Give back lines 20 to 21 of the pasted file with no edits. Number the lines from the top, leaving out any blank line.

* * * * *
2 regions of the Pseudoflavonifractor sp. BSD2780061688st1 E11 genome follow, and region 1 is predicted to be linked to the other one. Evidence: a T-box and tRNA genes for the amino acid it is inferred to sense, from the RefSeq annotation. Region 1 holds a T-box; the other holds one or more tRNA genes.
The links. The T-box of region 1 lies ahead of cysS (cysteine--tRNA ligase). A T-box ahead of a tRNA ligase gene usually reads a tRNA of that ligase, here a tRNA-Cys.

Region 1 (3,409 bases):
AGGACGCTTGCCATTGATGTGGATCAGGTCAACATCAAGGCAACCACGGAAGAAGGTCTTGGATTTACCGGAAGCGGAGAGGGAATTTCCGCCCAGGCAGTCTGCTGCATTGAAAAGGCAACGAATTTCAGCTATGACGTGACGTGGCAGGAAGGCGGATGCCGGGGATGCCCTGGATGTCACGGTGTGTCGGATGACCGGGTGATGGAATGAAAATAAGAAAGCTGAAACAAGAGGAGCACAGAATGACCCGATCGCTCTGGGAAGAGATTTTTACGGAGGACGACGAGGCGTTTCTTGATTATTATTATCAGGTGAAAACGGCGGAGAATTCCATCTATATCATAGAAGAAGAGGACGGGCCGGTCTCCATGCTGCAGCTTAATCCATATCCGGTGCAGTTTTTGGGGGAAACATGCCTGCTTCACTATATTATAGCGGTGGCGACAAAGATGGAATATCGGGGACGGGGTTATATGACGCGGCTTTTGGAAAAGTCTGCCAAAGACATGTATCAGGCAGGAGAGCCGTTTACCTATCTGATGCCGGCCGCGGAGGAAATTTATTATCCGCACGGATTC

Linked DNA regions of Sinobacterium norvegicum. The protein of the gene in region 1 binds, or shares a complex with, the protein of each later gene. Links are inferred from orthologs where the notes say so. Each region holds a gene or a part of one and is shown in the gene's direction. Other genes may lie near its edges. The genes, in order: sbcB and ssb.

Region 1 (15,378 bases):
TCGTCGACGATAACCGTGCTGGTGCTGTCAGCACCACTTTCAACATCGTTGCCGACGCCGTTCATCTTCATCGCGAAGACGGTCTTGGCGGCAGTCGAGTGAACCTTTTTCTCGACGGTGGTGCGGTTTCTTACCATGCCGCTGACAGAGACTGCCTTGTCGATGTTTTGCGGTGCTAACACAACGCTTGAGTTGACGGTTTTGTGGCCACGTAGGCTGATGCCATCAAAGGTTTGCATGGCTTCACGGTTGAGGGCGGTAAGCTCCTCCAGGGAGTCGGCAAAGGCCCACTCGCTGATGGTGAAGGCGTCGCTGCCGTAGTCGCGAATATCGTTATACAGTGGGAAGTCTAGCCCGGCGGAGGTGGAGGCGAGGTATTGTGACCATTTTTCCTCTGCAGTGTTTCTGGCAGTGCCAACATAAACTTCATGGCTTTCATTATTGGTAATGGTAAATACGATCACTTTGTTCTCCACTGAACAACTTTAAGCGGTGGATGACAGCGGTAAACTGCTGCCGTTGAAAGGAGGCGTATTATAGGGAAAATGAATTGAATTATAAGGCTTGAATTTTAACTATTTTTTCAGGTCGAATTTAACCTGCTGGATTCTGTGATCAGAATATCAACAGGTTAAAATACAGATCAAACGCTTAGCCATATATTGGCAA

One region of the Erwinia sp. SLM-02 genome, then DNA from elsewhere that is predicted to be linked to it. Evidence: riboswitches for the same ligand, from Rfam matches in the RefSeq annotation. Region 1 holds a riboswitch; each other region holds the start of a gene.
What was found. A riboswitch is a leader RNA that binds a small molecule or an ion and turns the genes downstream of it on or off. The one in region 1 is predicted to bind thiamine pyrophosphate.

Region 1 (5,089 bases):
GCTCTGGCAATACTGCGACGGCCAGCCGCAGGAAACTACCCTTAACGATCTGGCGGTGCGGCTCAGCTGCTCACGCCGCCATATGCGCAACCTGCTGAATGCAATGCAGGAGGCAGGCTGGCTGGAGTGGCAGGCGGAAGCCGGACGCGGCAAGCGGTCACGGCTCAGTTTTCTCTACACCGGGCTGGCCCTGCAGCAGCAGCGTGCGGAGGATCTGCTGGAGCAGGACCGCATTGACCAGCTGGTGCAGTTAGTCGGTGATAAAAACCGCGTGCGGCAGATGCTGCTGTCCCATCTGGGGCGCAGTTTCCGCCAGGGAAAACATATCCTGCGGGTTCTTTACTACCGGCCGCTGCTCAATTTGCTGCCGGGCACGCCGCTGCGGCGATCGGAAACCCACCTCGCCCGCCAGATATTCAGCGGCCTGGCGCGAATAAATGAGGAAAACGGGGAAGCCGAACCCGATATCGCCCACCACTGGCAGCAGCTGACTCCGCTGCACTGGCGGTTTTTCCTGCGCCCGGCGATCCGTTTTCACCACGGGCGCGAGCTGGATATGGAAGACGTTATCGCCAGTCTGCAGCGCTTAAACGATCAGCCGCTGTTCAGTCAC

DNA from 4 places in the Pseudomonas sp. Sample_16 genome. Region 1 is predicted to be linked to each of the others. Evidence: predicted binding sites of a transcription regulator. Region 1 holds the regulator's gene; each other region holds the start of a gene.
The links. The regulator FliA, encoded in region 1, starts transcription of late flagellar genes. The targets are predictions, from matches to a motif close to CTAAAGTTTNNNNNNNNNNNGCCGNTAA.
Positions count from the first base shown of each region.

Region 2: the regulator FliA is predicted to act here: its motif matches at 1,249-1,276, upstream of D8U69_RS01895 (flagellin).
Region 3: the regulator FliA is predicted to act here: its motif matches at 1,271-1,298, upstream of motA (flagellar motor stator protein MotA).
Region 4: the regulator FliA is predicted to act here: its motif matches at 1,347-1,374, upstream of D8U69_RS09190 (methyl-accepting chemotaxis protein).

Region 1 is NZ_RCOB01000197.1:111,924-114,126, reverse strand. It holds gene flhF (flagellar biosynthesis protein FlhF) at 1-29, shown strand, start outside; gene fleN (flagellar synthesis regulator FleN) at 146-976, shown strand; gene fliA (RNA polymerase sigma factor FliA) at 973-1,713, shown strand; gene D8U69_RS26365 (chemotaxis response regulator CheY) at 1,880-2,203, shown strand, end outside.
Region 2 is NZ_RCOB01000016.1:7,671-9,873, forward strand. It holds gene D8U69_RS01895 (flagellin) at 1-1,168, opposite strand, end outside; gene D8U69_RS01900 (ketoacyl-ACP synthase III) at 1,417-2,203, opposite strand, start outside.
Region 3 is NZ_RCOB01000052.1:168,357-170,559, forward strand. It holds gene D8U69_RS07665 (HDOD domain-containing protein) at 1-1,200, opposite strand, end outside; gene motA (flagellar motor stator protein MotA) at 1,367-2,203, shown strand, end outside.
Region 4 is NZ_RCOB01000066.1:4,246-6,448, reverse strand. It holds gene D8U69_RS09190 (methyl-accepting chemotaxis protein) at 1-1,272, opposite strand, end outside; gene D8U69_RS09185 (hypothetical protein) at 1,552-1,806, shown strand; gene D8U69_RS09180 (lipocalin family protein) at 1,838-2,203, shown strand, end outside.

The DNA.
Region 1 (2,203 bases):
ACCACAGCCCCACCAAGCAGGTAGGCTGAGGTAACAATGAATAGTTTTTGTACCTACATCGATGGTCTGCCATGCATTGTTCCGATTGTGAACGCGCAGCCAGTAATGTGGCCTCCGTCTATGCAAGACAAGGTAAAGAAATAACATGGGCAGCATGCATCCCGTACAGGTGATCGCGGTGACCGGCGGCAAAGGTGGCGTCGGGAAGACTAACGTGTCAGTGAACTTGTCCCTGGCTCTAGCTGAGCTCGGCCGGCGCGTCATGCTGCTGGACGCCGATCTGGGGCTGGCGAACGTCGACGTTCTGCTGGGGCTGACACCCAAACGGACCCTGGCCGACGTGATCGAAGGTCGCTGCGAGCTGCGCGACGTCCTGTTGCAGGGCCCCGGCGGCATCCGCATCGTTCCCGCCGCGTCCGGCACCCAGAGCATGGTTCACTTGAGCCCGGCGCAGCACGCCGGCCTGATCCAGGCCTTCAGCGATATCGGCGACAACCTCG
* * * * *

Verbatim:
Region 3 is NZ_RCOB01000052.1:168,357-170,559, forward strand. It holds gene D8U69_RS07665 (HDOD domain-containing protein) at 1-1,200, opposite strand, end outside; gene motA (flagellar motor stator protein MotA) at 1,367-2,203, shown strand, end outside.
Region 4 is NZ_RCOB01000066.1:4,246-6,448, reverse strand. It holds gene D8U69_RS09190 (methyl-accepting chemotaxis protein) at 1-1,272, opposite strand, end outside; gene D8U69_RS09185 (hypothetical protein) at 1,552-1,806, shown strand; gene D8U69_RS09180 (lipocalin family protein) at 1,838-2,203, shown strand, end outside.